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Math Anxiety During the Transition from Primary to Secondary School

  • Lars OrbachEmail author
  • Moritz Herzog
  • Annemarie Fritz
Chapter

Abstract

This study investigated trait-math anxiety during the transition from primary to secondary school. Currently, very disparate findings exist for primary school and early secondary school students, which can be explained by inconsistent definitions and different operationalizations of math anxiety, amongst other reasons. This study is aimed at contributing to the definition of terms. For this purpose, a questionnaire based on the psychological state-trait anxiety model was examined. Trait-math anxiety, self-ratings of math skills, attitudes towards mathematics, math achievement and intelligence of 1289 students (48.6% girls) from grades 4 and 5 were assessed. A characteristic distribution of trait-math anxiety and different types of trait-math anxiety were found. It was found that 1.3% of children were maximal trait-math anxious, 4% were high trait-math anxious and 12% were low trait-math anxious. In comparison to children without trait-math anxiety, the trait-math anxiety group had a significantly higher IQ and poorer self-ratings and attitudes, and only in secondary school did they show significantly better math performances. Furthermore, a similar tendency exists for math achievement in primary school. The data underline the complexity of the relationship between trait-math anxiety and math performance. As in previous surveys on trait-math anxiety, no negative correlation was found. In secondary school a positive correlation existed for boys. Although our study proved a clear gender difference for trait-math anxiety in general, no gender differences were found in higher trait-math anxiety expressions. As the extent of trait-math anxiety decreased, gender differences were increasingly manifested. The self-rating of math skills was examined as a key factor for the development of trait-math anxiety. Students who perceive their math skills as low have a greater risk for trait-math anxiety. When comparing different types of schools, more students from Gymnasium, a school type with higher requirements, showed trait-math anxiety. These findings highlight the role of school expectations and peers’ abilities to prevent and alleviate math anxiety in class.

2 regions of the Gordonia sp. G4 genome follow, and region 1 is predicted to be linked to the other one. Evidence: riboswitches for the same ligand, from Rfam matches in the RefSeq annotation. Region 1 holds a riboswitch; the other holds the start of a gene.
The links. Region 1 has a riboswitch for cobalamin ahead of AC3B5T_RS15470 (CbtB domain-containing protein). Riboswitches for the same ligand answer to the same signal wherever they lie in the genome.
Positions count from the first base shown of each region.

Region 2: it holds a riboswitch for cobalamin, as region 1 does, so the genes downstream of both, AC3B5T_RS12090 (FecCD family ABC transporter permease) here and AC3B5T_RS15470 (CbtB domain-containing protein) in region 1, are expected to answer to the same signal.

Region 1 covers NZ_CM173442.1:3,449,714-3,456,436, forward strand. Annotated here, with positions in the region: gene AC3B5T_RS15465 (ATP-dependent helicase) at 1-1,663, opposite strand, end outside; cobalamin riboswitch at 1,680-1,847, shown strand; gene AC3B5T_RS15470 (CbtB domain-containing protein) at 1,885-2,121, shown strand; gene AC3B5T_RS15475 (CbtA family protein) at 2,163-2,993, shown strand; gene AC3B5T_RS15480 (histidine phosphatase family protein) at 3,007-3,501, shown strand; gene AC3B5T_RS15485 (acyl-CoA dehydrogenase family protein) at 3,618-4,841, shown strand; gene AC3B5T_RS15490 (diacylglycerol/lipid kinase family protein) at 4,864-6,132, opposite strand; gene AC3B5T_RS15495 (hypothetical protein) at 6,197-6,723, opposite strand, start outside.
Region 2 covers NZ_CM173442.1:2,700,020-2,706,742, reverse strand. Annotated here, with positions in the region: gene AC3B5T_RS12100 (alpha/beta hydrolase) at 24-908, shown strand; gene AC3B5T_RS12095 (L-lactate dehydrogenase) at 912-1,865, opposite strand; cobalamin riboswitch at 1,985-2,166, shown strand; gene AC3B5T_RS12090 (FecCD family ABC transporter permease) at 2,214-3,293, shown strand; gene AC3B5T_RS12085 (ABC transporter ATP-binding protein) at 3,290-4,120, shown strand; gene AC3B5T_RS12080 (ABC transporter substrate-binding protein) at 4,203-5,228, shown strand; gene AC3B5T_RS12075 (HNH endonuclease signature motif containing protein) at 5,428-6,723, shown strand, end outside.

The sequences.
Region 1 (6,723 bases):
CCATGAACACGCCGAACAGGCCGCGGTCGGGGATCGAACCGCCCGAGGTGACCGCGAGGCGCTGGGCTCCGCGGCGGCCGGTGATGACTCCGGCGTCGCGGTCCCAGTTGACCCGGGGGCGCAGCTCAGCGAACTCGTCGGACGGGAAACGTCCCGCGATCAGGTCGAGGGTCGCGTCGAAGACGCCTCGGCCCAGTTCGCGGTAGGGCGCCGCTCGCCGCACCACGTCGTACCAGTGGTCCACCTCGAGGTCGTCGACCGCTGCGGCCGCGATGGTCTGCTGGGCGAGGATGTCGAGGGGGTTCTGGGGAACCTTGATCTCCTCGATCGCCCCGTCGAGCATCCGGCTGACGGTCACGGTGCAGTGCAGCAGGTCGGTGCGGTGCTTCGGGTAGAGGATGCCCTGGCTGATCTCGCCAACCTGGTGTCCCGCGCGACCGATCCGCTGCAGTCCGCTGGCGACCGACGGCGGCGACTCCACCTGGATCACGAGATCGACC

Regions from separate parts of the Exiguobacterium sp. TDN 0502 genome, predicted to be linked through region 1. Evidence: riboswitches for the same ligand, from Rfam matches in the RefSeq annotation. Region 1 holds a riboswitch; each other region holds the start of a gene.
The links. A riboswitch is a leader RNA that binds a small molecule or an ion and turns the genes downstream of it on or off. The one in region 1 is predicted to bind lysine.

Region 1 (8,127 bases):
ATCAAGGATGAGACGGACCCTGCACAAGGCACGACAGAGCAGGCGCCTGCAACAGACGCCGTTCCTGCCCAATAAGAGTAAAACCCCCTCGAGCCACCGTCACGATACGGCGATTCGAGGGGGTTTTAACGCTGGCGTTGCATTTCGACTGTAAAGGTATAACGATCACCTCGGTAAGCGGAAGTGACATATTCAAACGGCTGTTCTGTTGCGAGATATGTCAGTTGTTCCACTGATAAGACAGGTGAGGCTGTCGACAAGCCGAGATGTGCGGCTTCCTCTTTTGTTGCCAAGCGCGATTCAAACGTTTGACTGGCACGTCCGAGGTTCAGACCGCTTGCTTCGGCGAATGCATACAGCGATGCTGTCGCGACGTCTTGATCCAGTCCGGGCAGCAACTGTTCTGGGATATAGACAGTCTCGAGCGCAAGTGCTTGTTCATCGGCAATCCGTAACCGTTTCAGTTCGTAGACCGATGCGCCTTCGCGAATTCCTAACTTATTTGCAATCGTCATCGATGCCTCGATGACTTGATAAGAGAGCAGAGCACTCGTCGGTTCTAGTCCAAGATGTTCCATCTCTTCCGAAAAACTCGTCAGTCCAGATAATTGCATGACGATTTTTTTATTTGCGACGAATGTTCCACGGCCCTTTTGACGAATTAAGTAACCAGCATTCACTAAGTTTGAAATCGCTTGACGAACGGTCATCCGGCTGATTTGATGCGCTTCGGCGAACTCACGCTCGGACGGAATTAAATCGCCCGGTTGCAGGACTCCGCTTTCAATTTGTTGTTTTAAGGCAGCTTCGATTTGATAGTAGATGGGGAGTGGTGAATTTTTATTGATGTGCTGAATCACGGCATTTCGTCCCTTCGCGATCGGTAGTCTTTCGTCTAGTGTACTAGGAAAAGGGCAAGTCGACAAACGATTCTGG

Keywords

Math anxiety State anxiety and trait anxiety Primary school children Mathematical learning disability Clinical diagnostics 

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© Springer Nature Switzerland AG 2019

Authors and Affiliations

  1. 1.Universität Duisburg-EssenEssenGermany
  2. 2.University of JohannesburgJohannesburgSouth Africa

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